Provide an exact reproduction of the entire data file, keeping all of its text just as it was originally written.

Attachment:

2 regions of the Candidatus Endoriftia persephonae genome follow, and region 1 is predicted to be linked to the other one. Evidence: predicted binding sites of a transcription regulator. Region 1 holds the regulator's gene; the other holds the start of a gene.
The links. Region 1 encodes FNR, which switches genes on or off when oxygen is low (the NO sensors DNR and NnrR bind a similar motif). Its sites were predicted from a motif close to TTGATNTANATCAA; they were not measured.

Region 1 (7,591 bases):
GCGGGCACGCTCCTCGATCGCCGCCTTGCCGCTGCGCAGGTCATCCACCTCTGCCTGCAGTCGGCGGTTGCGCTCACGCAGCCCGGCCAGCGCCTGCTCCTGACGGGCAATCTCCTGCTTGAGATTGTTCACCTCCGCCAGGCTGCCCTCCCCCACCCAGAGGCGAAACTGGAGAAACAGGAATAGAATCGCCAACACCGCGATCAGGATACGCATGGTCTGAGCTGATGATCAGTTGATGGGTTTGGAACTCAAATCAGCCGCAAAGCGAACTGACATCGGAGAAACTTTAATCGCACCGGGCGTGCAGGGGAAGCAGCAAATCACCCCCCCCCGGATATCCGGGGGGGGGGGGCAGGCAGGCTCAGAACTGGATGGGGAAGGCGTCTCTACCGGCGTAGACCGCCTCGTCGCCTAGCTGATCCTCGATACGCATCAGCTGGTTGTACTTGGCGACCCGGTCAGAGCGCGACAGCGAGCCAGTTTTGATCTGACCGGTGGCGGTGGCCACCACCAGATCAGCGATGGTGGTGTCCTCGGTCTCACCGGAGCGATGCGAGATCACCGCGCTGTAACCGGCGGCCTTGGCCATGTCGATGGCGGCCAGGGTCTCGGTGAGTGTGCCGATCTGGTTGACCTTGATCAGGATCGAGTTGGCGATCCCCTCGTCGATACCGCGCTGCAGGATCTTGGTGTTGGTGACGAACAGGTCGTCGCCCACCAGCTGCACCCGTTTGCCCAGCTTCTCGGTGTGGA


2 regions of the Candidatus Endoriftia persephonae genome follow, and region 1 is predicted to be linked to the other one. Evidence: predicted binding sites of a transcription regulator. Region 1 holds the regulator's gene; the other holds the start of a gene.
The links. Region 1 encodes FNR, which switches genes on or off when oxygen is low (the NO sensors DNR and NnrR bind a similar motif). Its sites were predicted from a motif close to TTGATNTANATCAA; they were not measured.

Region 1 (7,591 bases):
GCGGGCACGCTCCTCGATCGCCGCCTTGCCGCTGCGCAGGTCATCCACCTCTGCCTGCAGTCGGCGGTTGCGCTCACGCAGCCCGGCCAGCGCCTGCTCCTGACGGGCAATCTCCTGCTTGAGATTGTTCACCTCCGCCAGGCTGCCCTCCCCCACCCAGAGGCGAAACTGGAGAAACAGGAATAGAATCGCCAACACCGCGATCAGGATACGCATGGTCTGAGCTGATGATCAGTTGATGGGTTTGGAACTCAAATCAGCCGCAAAGCGAACTGACATCGGAGAAACTTTAATCGCACCGGGCGTGCAGGGGAAGCAGCAAATCACCCCCCCCCGGATATCCGGGGGGGGGGGGCAGGCAGGCTCAGAACTGGATGGGGAAGGCGTCTCTACCGGCGTAGACCGCCTCGTCGCCTAGCTGATCCTCGATACGCATCAGCTGGTTGTACTTGGCGACCCGGTCAGAGCGCGACAGCGAGCCAGTTTTGATCTGACCGGTGGCGGTGGCCACCACCAGATCAGCGATGGTGGTGTCCTCGGTCTCACCGGAGCGATGCGAGATCACCGCGCTGTAACCGGCGGCCTTGGCCATGTCGATGGCGGCCAGGGTCTCGGTGAGTGTGCCGATCTGGTTGACCTTGATCAGGATCGAGTTGGCGATCCCCTCGTCGATACCGCGCTGCAGGATCTTGGTGTTGGTGACGAACAGGTCGTCGCCCACCAGCTGCACCCGTTTGCCCAGCTTCTCGGTGTGGA